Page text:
It was not to be; Tuesday morning, as I was getting ready to go to a doctor's appointment and planning to pick up Karnage afterwards, the vet called. Karnage had passed away at some point in the night and the techs had found him in the morning. She was as shocked as I was; he had been showing signs of recovery, passing poop, eating and drinking--she'd had every intention of sending him home with me that day, and finding out he had died was unexpected and upsetting.
She asked if I wanted to see him before they wrapped him up for burial, and I said no--I would have lost it on the spot if I had. As is, my doctor had a near-hysterical patient to deal with that day. When I got to the vet's, they had Karnage completely wrapped up in a beautiful white baby blanket. I put his body in his carrier for one last trip home, then sealed him up in a plastic box (so the local critters couldn't smell him and dig him up) and my husband buried him in our backyard. His grave is marked with a garden stone that my mother gave me a few years beforehand.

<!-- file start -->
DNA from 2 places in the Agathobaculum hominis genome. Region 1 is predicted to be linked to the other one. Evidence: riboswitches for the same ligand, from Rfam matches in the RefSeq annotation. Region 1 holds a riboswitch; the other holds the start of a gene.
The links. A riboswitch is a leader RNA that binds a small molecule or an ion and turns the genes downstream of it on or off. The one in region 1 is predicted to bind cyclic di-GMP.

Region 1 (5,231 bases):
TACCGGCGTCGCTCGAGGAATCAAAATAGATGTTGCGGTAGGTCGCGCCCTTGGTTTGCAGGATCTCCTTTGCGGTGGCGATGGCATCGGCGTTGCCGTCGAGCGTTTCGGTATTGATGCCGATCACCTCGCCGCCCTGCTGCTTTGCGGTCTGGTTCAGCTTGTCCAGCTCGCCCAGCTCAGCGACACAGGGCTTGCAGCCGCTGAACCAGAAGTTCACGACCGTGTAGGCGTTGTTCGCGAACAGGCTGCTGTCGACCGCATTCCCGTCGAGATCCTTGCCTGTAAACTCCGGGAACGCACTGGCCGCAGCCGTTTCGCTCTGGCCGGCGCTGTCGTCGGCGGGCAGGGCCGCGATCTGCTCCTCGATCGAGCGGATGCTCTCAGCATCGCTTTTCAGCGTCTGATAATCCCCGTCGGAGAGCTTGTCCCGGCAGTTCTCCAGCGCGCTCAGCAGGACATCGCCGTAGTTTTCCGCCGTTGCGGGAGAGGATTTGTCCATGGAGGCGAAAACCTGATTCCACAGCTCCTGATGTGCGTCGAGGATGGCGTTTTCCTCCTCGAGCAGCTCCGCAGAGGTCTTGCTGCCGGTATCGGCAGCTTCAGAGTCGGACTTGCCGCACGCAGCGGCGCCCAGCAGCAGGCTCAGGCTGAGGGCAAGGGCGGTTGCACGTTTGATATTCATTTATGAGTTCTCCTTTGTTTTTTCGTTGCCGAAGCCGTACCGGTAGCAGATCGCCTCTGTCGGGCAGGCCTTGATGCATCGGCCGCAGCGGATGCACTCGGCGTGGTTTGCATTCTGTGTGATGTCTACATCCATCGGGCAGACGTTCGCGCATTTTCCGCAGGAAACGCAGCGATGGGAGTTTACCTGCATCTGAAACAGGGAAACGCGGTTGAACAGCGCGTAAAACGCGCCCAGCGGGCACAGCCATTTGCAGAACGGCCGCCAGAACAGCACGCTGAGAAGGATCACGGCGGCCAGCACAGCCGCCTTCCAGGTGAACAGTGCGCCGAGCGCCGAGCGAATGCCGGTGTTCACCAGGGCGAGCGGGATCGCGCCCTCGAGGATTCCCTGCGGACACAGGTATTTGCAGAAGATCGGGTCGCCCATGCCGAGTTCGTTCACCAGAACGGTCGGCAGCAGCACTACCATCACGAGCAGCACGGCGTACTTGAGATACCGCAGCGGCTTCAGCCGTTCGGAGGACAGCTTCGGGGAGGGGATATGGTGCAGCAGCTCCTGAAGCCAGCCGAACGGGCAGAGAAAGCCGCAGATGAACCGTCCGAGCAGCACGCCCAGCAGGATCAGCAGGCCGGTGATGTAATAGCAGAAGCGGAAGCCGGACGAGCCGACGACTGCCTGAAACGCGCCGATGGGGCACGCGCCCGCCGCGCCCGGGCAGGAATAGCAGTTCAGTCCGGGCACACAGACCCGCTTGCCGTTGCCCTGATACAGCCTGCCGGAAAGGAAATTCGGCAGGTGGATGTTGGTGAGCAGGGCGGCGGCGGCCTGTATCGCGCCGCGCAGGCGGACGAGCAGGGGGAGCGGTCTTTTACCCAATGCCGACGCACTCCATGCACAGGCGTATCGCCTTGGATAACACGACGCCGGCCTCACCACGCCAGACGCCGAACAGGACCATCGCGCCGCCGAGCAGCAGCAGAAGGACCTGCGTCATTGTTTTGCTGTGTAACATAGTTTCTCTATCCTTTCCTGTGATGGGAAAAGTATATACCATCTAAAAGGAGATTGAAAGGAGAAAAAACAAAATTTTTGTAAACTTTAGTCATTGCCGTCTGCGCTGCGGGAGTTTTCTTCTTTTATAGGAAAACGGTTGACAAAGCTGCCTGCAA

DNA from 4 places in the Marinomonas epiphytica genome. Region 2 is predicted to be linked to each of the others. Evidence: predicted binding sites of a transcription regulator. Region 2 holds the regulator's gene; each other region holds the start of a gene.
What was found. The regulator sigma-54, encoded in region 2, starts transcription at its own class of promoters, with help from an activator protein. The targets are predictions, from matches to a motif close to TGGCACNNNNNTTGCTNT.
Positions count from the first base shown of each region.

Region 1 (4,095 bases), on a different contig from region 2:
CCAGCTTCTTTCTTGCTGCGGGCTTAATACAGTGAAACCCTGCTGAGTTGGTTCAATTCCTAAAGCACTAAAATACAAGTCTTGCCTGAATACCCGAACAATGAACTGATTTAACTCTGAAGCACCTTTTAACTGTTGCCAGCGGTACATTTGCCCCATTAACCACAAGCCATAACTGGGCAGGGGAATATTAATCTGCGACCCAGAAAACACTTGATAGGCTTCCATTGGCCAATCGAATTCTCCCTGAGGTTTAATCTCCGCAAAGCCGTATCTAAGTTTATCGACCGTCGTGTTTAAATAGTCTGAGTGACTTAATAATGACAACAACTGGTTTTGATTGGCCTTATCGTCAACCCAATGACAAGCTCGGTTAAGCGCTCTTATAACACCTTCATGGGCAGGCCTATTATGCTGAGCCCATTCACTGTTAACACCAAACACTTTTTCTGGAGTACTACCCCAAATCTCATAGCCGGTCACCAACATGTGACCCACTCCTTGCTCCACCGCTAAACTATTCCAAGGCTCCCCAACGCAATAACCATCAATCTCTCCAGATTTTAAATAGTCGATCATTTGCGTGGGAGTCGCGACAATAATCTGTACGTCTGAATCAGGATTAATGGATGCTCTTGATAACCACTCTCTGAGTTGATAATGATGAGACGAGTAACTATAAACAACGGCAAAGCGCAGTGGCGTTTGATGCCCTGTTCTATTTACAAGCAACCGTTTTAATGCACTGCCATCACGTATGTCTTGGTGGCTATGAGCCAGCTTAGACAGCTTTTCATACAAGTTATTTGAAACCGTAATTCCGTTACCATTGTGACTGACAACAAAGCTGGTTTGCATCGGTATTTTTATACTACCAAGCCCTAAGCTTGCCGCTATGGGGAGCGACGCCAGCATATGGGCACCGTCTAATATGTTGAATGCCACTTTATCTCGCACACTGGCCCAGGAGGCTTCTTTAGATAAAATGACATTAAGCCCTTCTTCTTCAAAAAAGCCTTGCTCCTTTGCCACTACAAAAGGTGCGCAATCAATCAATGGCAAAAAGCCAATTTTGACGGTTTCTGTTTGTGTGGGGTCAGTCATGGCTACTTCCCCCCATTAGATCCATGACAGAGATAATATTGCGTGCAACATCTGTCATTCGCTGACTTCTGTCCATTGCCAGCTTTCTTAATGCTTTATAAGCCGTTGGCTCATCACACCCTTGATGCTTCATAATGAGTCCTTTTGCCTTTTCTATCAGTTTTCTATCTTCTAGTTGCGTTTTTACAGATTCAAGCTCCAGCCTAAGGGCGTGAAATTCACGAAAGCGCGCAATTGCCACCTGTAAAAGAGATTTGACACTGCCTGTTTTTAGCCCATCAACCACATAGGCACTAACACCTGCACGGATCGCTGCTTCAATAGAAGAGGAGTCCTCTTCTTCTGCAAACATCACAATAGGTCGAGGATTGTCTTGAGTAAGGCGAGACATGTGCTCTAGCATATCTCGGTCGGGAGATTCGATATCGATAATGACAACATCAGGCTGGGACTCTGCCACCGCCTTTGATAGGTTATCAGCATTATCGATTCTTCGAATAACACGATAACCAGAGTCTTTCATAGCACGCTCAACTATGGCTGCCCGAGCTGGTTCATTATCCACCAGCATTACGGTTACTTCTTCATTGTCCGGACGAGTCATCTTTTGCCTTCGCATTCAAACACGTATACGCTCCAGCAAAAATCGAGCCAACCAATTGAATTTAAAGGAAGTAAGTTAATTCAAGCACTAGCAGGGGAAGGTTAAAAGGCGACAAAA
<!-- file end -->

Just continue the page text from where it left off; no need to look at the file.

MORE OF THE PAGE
To say I was devastated was an understatement. I'd had Karnage for almost seven years, from the time he was old enough to leave his mother. I'd become more attached to him than any other rabbit I'd ever had. Even though I love Mickey dearly, there isn't a day that I don't think of Karnage. He is with me even now--I'd planned to have a picture of him tattooed on my arm before he died; it didn't get done until after he was gone, but it's a perfect tribute:
I also made a slideshow of pictures of him that I'd taken over the years. The original site where I had it is gone, but I recreated it for this post. I was going to embed it, but since it seems the music plays automatically, I'm just going to link it here instead: Karnage's Slideshow
I still haven't gotten around to updating the webpage to mention his passing. I had updated the LJ, but for some reason forgot to do the webpage. I'll be taking care of that later; two years is a little long to leave that hanging.